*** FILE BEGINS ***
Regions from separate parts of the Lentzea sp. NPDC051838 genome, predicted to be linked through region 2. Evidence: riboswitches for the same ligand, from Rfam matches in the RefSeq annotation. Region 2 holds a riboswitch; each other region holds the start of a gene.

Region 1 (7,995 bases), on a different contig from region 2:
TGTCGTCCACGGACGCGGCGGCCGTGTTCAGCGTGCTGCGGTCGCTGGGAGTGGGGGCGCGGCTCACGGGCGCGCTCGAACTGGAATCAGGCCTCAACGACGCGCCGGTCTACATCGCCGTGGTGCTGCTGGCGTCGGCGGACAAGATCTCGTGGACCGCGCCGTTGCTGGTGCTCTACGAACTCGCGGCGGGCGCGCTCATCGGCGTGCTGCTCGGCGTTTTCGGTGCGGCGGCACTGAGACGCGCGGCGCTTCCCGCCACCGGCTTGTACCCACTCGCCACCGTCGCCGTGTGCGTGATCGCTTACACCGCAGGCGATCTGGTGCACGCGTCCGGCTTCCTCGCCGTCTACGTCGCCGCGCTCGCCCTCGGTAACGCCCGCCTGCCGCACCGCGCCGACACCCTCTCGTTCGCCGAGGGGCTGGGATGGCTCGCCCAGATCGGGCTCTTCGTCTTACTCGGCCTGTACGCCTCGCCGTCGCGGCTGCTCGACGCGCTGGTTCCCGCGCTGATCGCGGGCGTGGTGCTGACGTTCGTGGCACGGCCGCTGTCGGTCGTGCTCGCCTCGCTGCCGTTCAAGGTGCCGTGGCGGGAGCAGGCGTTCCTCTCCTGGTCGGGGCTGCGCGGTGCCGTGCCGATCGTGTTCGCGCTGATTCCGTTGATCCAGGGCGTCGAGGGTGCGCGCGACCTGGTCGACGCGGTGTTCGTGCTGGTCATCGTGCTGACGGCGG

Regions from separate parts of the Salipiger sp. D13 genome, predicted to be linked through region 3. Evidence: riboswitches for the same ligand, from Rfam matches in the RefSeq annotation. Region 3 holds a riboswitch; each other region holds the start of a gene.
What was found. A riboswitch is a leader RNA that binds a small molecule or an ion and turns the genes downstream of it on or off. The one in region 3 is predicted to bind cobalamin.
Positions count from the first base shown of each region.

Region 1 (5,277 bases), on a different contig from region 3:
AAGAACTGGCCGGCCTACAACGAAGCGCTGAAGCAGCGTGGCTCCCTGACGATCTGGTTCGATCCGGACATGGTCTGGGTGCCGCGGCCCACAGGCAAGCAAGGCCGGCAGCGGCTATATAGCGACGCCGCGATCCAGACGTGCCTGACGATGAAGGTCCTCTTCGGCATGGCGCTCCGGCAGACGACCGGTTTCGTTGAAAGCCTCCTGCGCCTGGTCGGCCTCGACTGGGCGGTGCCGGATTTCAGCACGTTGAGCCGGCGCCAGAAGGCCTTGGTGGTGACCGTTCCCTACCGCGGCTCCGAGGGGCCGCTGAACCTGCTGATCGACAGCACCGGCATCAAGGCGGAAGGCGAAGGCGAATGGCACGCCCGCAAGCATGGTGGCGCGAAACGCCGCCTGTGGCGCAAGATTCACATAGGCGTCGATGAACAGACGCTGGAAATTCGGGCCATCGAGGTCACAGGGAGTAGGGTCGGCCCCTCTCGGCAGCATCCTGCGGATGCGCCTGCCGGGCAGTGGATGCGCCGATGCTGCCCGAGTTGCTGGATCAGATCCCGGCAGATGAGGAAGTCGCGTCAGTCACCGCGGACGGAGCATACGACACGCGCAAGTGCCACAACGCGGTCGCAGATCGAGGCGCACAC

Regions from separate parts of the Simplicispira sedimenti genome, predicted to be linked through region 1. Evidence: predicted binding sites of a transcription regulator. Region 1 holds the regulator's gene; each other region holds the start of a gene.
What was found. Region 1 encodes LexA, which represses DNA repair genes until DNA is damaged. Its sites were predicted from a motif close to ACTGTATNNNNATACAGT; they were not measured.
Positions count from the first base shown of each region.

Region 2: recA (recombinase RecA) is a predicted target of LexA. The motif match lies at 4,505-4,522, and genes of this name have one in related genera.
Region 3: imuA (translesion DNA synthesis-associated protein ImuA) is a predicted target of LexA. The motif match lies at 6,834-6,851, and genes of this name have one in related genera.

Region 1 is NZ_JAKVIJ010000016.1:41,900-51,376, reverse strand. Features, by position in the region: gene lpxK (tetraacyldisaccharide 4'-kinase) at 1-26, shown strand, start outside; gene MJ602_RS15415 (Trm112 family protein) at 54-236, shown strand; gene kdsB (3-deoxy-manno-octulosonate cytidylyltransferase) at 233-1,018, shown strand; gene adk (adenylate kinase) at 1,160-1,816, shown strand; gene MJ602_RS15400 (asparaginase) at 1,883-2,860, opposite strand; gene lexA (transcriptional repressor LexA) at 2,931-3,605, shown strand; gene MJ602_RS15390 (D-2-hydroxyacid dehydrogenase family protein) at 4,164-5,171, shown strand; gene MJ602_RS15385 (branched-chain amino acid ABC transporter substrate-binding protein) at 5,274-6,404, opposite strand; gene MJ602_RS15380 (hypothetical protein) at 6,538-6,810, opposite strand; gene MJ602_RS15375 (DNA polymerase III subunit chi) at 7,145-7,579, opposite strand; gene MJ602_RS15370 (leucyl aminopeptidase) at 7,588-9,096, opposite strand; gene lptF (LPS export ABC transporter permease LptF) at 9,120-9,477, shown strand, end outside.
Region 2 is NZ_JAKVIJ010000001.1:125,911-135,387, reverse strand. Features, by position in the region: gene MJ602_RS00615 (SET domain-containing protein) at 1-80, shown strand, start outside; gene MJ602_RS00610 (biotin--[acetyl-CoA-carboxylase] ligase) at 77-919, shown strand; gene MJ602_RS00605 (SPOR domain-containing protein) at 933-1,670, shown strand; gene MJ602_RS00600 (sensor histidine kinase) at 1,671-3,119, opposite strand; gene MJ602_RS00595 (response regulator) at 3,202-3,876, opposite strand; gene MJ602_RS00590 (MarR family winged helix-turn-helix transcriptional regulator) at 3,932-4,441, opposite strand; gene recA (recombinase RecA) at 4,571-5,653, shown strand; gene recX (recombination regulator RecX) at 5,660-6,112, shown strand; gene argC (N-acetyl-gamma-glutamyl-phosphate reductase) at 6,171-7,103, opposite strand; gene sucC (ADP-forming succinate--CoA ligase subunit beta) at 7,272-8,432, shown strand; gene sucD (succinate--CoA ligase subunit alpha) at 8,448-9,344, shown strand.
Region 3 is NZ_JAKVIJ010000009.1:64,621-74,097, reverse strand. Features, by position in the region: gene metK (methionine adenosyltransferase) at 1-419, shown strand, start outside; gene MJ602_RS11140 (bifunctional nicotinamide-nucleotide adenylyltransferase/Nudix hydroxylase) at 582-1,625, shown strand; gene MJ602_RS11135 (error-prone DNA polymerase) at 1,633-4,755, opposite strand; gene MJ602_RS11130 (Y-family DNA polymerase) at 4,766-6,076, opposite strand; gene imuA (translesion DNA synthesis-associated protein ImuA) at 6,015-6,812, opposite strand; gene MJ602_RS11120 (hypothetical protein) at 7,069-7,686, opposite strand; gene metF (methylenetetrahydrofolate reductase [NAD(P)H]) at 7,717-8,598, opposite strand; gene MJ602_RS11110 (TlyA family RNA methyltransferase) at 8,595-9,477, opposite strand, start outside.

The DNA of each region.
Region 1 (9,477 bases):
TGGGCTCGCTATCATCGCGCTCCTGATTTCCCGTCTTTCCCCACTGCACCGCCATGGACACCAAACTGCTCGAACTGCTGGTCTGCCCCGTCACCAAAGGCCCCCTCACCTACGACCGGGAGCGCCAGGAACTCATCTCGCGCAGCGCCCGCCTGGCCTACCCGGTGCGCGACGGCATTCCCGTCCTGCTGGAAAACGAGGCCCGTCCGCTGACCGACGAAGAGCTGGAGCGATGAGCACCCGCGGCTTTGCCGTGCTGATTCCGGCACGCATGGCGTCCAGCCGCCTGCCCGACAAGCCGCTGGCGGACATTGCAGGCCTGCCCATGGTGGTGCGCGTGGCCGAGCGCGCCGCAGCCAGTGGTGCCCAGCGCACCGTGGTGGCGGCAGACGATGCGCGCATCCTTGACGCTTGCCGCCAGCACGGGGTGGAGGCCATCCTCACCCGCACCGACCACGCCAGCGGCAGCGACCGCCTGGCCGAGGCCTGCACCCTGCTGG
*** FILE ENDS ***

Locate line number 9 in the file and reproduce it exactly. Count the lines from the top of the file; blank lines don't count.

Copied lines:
Regions from separate parts of the Simplicispira sedimenti genome, predicted to be linked through region 1. Evidence: predicted binding sites of a transcription regulator. Region 1 holds the regulator's gene; each other region holds the start of a gene.